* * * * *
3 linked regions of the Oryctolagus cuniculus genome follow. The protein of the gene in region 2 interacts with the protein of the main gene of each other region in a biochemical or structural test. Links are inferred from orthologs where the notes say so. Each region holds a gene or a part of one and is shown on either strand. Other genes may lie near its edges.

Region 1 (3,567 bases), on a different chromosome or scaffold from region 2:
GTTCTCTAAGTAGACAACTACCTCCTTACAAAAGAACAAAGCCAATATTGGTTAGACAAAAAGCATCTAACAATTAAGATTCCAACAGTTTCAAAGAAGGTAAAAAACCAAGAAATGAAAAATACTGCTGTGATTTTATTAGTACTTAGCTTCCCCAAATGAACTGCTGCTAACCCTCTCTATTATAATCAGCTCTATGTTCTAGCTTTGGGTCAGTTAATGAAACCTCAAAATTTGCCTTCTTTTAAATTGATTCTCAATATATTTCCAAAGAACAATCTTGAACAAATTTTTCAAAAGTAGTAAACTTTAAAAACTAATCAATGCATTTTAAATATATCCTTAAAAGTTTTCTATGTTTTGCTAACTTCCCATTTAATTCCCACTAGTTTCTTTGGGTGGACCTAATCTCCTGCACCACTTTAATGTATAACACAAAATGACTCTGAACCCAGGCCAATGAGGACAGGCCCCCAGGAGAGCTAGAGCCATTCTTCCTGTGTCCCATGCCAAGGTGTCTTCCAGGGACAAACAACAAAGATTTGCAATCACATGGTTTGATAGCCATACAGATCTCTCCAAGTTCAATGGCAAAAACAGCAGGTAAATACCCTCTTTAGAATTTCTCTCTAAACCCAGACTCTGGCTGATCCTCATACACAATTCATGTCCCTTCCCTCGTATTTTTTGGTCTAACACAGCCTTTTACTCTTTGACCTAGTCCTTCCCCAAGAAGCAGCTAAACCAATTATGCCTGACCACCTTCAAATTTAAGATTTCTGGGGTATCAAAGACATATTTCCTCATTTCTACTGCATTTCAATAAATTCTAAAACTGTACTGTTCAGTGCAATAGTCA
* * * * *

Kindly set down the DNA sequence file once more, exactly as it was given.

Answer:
3 linked regions of the Oryctolagus cuniculus genome follow. The protein of the gene in region 2 interacts with the protein of the main gene of each other region in a biochemical or structural test. Links are inferred from orthologs where the notes say so. Each region holds a gene or a part of one and is shown on either strand. Other genes may lie near its edges.

Region 1 (3,567 bases), on a different chromosome or scaffold from region 2:
GTTCTCTAAGTAGACAACTACCTCCTTACAAAAGAACAAAGCCAATATTGGTTAGACAAAAAGCATCTAACAATTAAGATTCCAACAGTTTCAAAGAAGGTAAAAAACCAAGAAATGAAAAATACTGCTGTGATTTTATTAGTACTTAGCTTCCCCAAATGAACTGCTGCTAACCCTCTCTATTATAATCAGCTCTATGTTCTAGCTTTGGGTCAGTTAATGAAACCTCAAAATTTGCCTTCTTTTAAATTGATTCTCAATATATTTCCAAAGAACAATCTTGAACAAATTTTTCAAAAGTAGTAAACTTTAAAAACTAATCAATGCATTTTAAATATATCCTTAAAAGTTTTCTATGTTTTGCTAACTTCCCATTTAATTCCCACTAGTTTCTTTGGGTGGACCTAATCTCCTGCACCACTTTAATGTATAACACAAAATGACTCTGAACCCAGGCCAATGAGGACAGGCCCCCAGGAGAGCTAGAGCCATTCTTCCTGTGTCCCATGCCAAGGTGTCTTCCAGGGACAAACAACAAAGATTTGCAATCACATGGTTTGATAGCCATACAGATCTCTCCAAGTTCAATGGCAAAAACAGCAGGTAAATACCCTCTTTAGAATTTCTCTCTAAACCCAGACTCTGGCTGATCCTCATACACAATTCATGTCCCTTCCCTCGTATTTTTTGGTCTAACACAGCCTTTTACTCTTTGACCTAGTCCTTCCCCAAGAAGCAGCTAAACCAATTATGCCTGACCACCTTCAAATTTAAGATTTCTGGGGTATCAAAGACATATTTCCTCATTTCTACTGCATTTCAATAAATTCTAAAACTGTACTGTTCAGTGCAATAGTCA